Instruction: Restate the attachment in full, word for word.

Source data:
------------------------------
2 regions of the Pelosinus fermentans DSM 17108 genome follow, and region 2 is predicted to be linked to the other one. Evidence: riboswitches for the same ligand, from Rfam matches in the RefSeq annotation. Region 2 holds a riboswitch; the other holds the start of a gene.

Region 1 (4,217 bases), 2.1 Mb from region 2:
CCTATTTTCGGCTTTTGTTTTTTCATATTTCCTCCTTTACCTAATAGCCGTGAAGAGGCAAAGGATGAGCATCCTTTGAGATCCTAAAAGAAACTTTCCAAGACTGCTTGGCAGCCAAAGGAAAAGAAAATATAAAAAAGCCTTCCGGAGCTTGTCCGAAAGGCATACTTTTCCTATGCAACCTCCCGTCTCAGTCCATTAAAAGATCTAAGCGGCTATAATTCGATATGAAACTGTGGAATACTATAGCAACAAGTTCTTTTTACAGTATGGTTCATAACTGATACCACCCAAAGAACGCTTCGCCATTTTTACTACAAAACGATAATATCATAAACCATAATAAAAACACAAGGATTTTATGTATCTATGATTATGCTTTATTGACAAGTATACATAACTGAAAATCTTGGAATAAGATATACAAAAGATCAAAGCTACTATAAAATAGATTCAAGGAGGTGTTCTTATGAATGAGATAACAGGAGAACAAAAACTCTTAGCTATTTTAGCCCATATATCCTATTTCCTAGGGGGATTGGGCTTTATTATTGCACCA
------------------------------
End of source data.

2 regions of the Pelosinus fermentans DSM 17108 genome follow, and region 2 is predicted to be linked to the other one. Evidence: riboswitches for the same ligand, from Rfam matches in the RefSeq annotation. Region 2 holds a riboswitch; the other holds the start of a gene.

Region 1 (4,217 bases), 2.1 Mb from region 2:
CCTATTTTCGGCTTTTGTTTTTTCATATTTCCTCCTTTACCTAATAGCCGTGAAGAGGCAAAGGATGAGCATCCTTTGAGATCCTAAAAGAAACTTTCCAAGACTGCTTGGCAGCCAAAGGAAAAGAAAATATAAAAAAGCCTTCCGGAGCTTGTCCGAAAGGCATACTTTTCCTATGCAACCTCCCGTCTCAGTCCATTAAAAGATCTAAGCGGCTATAATTCGATATGAAACTGTGGAATACTATAGCAACAAGTTCTTTTTACAGTATGGTTCATAACTGATACCACCCAAAGAACGCTTCGCCATTTTTACTACAAAACGATAATATCATAAACCATAATAAAAACACAAGGATTTTATGTATCTATGATTATGCTTTATTGACAAGTATACATAACTGAAAATCTTGGAATAAGATATACAAAAGATCAAAGCTACTATAAAATAGATTCAAGGAGGTGTTCTTATGAATGAGATAACAGGAGAACAAAAACTCTTAGCTATTTTAGCCCATATATCCTATTTCCTAGGGGGATTGGGCTTTATTATTGCACCA